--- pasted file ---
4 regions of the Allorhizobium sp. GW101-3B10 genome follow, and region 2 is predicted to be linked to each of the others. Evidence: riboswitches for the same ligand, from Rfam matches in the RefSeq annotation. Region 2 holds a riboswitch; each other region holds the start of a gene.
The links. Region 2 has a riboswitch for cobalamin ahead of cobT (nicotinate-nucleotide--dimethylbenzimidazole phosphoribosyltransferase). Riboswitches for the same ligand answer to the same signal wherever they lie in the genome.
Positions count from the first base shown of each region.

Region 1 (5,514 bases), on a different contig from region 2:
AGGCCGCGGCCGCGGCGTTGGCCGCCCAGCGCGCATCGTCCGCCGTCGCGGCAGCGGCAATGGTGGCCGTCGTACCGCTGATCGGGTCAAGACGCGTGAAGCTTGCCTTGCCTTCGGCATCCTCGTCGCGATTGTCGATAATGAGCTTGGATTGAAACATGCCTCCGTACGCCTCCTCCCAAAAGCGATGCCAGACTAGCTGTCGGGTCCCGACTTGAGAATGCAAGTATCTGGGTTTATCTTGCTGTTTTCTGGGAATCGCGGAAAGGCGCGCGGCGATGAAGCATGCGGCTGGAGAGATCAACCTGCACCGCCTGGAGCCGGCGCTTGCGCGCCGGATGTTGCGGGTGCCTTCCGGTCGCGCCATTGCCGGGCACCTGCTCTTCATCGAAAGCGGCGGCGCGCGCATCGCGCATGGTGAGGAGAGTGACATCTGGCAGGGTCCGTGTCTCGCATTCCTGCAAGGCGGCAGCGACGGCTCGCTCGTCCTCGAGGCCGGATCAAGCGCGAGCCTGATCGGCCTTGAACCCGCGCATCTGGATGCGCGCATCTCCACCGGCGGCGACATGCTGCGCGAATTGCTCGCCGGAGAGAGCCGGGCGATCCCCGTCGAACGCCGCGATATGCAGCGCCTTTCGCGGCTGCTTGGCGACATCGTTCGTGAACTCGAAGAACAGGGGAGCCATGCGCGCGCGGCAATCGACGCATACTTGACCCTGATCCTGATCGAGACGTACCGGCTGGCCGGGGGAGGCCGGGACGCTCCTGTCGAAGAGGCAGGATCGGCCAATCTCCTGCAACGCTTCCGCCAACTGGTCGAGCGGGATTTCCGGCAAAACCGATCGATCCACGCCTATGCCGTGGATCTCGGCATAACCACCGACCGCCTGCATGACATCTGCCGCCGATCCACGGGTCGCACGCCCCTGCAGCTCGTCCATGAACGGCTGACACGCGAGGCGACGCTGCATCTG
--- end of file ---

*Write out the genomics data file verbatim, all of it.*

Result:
4 regions of the Allorhizobium sp. GW101-3B10 genome follow, and region 2 is predicted to be linked to each of the others. Evidence: riboswitches for the same ligand, from Rfam matches in the RefSeq annotation. Region 2 holds a riboswitch; each other region holds the start of a gene.
The links. Region 2 has a riboswitch for cobalamin ahead of cobT (nicotinate-nucleotide--dimethylbenzimidazole phosphoribosyltransferase). Riboswitches for the same ligand answer to the same signal wherever they lie in the genome.
Positions count from the first base shown of each region.

Region 1 (5,514 bases), on a different contig from region 2:
AGGCCGCGGCCGCGGCGTTGGCCGCCCAGCGCGCATCGTCCGCCGTCGCGGCAGCGGCAATGGTGGCCGTCGTACCGCTGATCGGGTCAAGACGCGTGAAGCTTGCCTTGCCTTCGGCATCCTCGTCGCGATTGTCGATAATGAGCTTGGATTGAAACATGCCTCCGTACGCCTCCTCCCAAAAGCGATGCCAGACTAGCTGTCGGGTCCCGACTTGAGAATGCAAGTATCTGGGTTTATCTTGCTGTTTTCTGGGAATCGCGGAAAGGCGCGCGGCGATGAAGCATGCGGCTGGAGAGATCAACCTGCACCGCCTGGAGCCGGCGCTTGCGCGCCGGATGTTGCGGGTGCCTTCCGGTCGCGCCATTGCCGGGCACCTGCTCTTCATCGAAAGCGGCGGCGCGCGCATCGCGCATGGTGAGGAGAGTGACATCTGGCAGGGTCCGTGTCTCGCATTCCTGCAAGGCGGCAGCGACGGCTCGCTCGTCCTCGAGGCCGGATCAAGCGCGAGCCTGATCGGCCTTGAACCCGCGCATCTGGATGCGCGCATCTCCACCGGCGGCGACATGCTGCGCGAATTGCTCGCCGGAGAGAGCCGGGCGATCCCCGTCGAACGCCGCGATATGCAGCGCCTTTCGCGGCTGCTTGGCGACATCGTTCGTGAACTCGAAGAACAGGGGAGCCATGCGCGCGCGGCAATCGACGCATACTTGACCCTGATCCTGATCGAGACGTACCGGCTGGCCGGGGGAGGCCGGGACGCTCCTGTCGAAGAGGCAGGATCGGCCAATCTCCTGCAACGCTTCCGCCAACTGGTCGAGCGGGATTTCCGGCAAAACCGATCGATCCACGCCTATGCCGTGGATCTCGGCATAACCACCGACCGCCTGCATGACATCTGCCGCCGATCCACGGGTCGCACGCCCCTGCAGCTCGTCCATGAACGGCTGACACGCGAGGCGACGCTGCATCTG